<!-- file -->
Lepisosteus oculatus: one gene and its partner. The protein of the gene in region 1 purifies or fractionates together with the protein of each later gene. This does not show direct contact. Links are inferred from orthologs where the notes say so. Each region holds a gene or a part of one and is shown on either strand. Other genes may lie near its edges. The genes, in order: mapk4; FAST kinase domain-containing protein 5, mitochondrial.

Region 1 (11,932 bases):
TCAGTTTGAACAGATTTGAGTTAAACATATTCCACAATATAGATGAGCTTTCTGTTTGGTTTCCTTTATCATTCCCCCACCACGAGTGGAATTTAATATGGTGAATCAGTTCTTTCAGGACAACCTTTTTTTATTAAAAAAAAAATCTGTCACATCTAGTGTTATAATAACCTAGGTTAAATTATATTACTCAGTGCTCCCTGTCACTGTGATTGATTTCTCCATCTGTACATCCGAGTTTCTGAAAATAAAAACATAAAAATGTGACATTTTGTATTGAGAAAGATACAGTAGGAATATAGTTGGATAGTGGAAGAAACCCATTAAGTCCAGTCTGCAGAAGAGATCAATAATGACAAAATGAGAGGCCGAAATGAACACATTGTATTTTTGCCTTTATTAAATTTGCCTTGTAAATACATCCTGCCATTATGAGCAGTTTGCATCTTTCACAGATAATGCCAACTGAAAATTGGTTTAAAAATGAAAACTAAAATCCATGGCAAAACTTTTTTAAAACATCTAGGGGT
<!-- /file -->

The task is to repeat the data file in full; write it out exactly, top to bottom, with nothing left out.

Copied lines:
Lepisosteus oculatus: one gene and its partner. The protein of the gene in region 1 purifies or fractionates together with the protein of each later gene. This does not show direct contact. Links are inferred from orthologs where the notes say so. Each region holds a gene or a part of one and is shown on either strand. Other genes may lie near its edges. The genes, in order: mapk4; FAST kinase domain-containing protein 5, mitochondrial.

Region 1 (11,932 bases):
TCAGTTTGAACAGATTTGAGTTAAACATATTCCACAATATAGATGAGCTTTCTGTTTGGTTTCCTTTATCATTCCCCCACCACGAGTGGAATTTAATATGGTGAATCAGTTCTTTCAGGACAACCTTTTTTTATTAAAAAAAAAATCTGTCACATCTAGTGTTATAATAACCTAGGTTAAATTATATTACTCAGTGCTCCCTGTCACTGTGATTGATTTCTCCATCTGTACATCCGAGTTTCTGAAAATAAAAACATAAAAATGTGACATTTTGTATTGAGAAAGATACAGTAGGAATATAGTTGGATAGTGGAAGAAACCCATTAAGTCCAGTCTGCAGAAGAGATCAATAATGACAAAATGAGAGGCCGAAATGAACACATTGTATTTTTGCCTTTATTAAATTTGCCTTGTAAATACATCCTGCCATTATGAGCAGTTTGCATCTTTCACAGATAATGCCAACTGAAAATTGGTTTAAAAATGAAAACTAAAATCCATGGCAAAACTTTTTTAAAACATCTAGGGGT